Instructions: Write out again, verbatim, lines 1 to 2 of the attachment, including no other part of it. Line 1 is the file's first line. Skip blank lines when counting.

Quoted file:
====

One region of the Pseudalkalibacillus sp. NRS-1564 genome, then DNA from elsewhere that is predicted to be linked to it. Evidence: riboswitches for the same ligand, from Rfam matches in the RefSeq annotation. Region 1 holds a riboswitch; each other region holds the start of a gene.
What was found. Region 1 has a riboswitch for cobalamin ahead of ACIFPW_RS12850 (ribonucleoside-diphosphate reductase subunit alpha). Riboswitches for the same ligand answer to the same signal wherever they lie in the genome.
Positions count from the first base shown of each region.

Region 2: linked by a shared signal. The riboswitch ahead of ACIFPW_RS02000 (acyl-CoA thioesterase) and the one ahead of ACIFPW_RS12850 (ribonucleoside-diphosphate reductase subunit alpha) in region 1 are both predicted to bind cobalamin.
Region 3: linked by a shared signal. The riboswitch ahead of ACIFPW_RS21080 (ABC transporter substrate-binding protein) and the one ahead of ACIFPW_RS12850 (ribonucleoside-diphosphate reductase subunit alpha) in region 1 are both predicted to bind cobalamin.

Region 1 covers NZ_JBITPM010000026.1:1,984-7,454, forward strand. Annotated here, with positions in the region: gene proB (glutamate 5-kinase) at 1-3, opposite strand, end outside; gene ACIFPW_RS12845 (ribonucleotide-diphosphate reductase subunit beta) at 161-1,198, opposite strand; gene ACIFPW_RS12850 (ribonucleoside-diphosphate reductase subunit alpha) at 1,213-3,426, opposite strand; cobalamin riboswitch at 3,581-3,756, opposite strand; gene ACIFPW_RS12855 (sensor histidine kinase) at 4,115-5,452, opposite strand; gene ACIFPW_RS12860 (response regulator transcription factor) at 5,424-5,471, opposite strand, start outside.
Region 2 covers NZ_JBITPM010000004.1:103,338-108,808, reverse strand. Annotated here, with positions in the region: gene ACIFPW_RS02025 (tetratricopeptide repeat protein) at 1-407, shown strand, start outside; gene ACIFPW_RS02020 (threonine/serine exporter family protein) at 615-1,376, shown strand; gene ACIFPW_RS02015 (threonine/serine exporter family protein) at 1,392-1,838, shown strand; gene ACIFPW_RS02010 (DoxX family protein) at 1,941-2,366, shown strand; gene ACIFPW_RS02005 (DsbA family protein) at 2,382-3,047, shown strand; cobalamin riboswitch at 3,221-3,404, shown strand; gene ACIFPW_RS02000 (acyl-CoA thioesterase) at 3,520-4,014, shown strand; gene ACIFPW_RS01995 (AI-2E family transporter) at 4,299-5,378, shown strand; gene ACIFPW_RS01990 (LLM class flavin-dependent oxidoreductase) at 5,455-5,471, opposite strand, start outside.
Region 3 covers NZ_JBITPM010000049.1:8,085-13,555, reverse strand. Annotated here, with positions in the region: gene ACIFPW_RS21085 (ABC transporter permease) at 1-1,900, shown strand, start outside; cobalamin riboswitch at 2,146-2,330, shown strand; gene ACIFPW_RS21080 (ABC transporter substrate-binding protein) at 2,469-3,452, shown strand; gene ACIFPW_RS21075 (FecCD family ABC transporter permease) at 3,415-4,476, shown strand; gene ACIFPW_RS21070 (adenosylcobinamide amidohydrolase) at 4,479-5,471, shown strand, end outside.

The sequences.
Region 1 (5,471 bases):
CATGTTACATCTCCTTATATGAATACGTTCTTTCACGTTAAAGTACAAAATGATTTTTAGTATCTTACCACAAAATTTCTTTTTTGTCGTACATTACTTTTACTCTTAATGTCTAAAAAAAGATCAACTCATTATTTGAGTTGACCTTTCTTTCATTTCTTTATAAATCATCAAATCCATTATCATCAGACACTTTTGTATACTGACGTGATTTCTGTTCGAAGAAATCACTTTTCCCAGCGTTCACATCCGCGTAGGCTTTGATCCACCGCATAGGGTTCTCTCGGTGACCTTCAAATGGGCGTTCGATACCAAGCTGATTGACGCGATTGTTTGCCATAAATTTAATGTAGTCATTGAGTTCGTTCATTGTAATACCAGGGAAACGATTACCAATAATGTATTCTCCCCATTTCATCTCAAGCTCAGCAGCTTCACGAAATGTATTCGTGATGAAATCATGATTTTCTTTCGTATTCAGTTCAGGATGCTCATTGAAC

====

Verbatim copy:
One region of the Pseudalkalibacillus sp. NRS-1564 genome, then DNA from elsewhere that is predicted to be linked to it. Evidence: riboswitches for the same ligand, from Rfam matches in the RefSeq annotation. Region 1 holds a riboswitch; each other region holds the start of a gene.
What was found. Region 1 has a riboswitch for cobalamin ahead of ACIFPW_RS12850 (ribonucleoside-diphosphate reductase subunit alpha). Riboswitches for the same ligand answer to the same signal wherever they lie in the genome.